The two Mars cubesats flying in formation with InSight


Genesis cover

On Christmas Eve 1968 three Americans became the first humans to visit another world. What they did to celebrate was unexpected and profound, and will be remembered throughout all human history. Genesis: the Story of Apollo 8, Robert Zimmerman's classic history of humanity's first journey to another world, tells that story, and it is now available as both an ebook and an audiobook, both with a foreword by Valerie Anders and a new introduction by Robert Zimmerman.

 
The ebook is available everywhere for $5.99 (before discount) at amazon, or direct from my ebook publisher, ebookit.

 
The audiobook is also available at all these vendors, and is also free with a 30-day trial membership to Audible.
 

"Not simply about one mission, [Genesis] is also the history of America's quest for the moon... Zimmerman has done a masterful job of tying disparate events together into a solid account of one of America's greatest human triumphs." --San Antonio Express-News

Even as the InSight lander heads to Mars, it is being accompanied by two test cubesats, the first such smallsats to ever fly an interplanetary mission.

The MARCO mission objective is a challenging one. The team will provide a dedicated relay during Mars InSight’s descent to the surface of the Red Planet on November 26, 2018. Rather than entering orbit, the CubeSats will pass 2,175 miles (3,500 kilometers) from Mars during the larger mission’s crucial landing phase. Mars will be 97.5 million miles (157 million kilometers) away at the time, making for an 8.7-light-minute communications lag from Mars to the Earth. The lag means that NASA engineers will need to wait 8.7 minutes to see whether the landing was successful, equivalent to Curiosity’s “seven minutes of terror;” meanwhile, if all goes well, MARCO will have a front-row seat to the show. While the success of the InSight mission isn’t dependent on MARCO, the CubeSats will provide a black box data recorder of all aspects of the mission’s descent.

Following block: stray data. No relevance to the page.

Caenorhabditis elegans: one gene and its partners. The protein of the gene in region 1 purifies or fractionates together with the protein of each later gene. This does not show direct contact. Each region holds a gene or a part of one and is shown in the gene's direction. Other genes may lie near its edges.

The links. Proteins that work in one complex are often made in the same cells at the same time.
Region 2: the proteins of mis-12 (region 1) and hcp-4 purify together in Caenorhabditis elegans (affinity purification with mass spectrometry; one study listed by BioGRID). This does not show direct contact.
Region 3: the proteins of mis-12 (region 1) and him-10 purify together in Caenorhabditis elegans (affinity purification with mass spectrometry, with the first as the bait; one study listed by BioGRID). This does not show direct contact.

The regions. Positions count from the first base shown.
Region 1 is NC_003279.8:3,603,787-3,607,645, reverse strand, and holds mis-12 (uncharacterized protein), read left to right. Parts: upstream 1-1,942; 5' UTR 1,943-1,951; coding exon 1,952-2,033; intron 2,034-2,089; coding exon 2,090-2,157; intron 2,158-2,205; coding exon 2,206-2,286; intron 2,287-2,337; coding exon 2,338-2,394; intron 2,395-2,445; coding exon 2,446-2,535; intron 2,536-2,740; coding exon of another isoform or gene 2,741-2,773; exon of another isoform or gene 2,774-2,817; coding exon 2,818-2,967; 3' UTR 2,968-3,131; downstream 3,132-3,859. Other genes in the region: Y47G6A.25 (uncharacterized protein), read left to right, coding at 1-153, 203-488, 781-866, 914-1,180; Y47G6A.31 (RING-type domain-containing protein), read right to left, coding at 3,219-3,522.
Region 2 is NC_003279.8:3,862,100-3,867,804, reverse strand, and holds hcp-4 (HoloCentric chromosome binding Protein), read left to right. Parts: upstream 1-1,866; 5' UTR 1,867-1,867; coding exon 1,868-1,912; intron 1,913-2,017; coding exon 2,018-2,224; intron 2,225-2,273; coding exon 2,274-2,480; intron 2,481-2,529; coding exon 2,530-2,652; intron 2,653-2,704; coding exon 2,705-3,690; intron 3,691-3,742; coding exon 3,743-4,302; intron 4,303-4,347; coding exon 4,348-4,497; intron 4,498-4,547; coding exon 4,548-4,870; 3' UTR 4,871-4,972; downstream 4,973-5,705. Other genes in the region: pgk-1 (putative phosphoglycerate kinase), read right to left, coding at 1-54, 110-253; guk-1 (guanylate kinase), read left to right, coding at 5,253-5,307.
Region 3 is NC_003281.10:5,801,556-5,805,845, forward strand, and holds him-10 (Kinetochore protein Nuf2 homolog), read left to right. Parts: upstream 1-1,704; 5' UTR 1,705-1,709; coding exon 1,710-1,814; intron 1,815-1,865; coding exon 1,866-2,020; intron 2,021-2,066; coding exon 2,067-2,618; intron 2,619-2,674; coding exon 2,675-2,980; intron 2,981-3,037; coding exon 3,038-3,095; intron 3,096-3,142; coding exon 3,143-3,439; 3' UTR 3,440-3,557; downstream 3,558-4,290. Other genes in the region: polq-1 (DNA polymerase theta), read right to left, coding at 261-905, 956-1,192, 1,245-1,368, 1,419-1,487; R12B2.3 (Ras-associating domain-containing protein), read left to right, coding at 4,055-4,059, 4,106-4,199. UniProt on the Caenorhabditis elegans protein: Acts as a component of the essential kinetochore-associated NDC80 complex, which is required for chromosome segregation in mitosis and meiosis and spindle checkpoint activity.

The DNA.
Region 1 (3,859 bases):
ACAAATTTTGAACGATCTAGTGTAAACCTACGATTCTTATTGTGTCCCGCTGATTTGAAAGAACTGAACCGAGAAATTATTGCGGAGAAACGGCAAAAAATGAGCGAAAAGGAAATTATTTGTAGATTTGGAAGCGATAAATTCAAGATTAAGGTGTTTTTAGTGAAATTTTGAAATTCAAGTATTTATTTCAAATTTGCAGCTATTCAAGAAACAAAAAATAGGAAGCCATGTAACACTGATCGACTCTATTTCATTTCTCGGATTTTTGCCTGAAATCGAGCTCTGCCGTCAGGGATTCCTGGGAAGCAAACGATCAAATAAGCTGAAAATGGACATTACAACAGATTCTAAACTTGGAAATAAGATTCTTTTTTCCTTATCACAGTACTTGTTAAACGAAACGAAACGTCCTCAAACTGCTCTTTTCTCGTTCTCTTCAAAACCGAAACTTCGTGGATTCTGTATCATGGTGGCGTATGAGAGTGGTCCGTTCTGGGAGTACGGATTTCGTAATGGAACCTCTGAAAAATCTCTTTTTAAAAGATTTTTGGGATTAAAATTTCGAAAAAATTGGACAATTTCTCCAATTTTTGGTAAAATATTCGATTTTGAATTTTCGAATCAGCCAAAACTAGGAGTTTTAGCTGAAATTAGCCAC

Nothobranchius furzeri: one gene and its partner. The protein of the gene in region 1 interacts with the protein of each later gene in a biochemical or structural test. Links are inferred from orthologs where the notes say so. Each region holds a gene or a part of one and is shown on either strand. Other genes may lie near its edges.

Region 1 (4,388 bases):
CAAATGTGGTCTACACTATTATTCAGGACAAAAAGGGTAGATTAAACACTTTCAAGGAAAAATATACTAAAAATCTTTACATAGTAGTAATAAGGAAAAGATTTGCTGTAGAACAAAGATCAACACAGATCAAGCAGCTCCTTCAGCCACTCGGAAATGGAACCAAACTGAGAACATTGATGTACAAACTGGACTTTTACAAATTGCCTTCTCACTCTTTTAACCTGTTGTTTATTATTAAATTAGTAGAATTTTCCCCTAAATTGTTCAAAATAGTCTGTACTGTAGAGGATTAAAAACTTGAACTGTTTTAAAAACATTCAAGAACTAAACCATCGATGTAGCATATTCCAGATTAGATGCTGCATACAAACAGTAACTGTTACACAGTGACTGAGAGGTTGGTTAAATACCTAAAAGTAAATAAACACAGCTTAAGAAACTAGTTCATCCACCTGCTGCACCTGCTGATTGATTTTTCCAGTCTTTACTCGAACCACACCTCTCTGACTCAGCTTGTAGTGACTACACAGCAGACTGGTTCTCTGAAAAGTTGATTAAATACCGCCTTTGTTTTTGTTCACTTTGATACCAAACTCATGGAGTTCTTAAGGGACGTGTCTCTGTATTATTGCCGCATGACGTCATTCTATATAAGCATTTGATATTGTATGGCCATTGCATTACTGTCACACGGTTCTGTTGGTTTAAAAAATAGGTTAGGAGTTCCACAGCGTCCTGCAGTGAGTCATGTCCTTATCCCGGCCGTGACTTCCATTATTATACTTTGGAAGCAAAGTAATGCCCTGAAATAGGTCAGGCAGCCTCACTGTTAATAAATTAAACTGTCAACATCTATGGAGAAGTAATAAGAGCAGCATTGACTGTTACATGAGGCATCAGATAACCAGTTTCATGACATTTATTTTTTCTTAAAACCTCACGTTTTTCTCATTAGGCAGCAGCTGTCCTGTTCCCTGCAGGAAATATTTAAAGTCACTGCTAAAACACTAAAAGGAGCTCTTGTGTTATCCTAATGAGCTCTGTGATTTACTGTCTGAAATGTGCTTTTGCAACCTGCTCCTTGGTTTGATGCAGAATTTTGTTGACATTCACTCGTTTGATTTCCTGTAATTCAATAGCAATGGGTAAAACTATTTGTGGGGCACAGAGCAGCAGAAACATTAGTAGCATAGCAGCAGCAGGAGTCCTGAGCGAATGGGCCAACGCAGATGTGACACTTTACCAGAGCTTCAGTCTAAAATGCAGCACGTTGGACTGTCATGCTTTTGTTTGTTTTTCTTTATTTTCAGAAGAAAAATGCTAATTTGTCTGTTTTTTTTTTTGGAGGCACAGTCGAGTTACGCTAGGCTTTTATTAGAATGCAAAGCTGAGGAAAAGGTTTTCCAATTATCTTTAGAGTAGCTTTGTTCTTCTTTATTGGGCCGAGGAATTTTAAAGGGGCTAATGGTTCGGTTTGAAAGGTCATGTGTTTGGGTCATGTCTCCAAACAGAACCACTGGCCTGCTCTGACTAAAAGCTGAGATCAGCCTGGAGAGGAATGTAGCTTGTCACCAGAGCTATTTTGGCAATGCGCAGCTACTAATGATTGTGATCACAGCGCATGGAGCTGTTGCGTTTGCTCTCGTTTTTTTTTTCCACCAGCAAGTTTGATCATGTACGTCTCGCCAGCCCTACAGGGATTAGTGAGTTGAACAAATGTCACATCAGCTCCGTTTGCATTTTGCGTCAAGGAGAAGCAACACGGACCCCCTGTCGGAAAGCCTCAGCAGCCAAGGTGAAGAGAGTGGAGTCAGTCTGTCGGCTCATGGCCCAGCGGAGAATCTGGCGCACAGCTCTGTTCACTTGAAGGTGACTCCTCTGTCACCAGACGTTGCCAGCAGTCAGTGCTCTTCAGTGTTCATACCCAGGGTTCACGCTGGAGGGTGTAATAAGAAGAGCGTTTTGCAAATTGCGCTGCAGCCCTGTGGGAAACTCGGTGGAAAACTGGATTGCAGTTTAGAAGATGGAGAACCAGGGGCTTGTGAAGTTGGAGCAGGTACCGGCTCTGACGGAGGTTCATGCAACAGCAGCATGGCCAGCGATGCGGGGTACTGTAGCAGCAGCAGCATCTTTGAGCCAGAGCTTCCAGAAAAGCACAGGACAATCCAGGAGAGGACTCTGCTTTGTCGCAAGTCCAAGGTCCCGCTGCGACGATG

If these cubesats succeed in accomplishing their engineering test missions, their true innovation will not be engineering but cost reduction. If they prove that cubesats can be designed as interplanetary probes, the costs to build and launch such missions will be drastically reduced. Not only do cubesats routinely use cheaper off-the-shelf components, they are far lighter than standard satellites, which means a smaller, cheaper rocket can launch them.

The data-relay test of these cubesats however is quite important, nonetheless. See my post above.

Readers!
 

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One comment

  • fred k

    It would be clarifying if it were predominantly stated that these cubesats are on a Mars FLYBY mission.

    I’m glad to see this innovation … planetary missions need to be cheaper, and this is one path to that.

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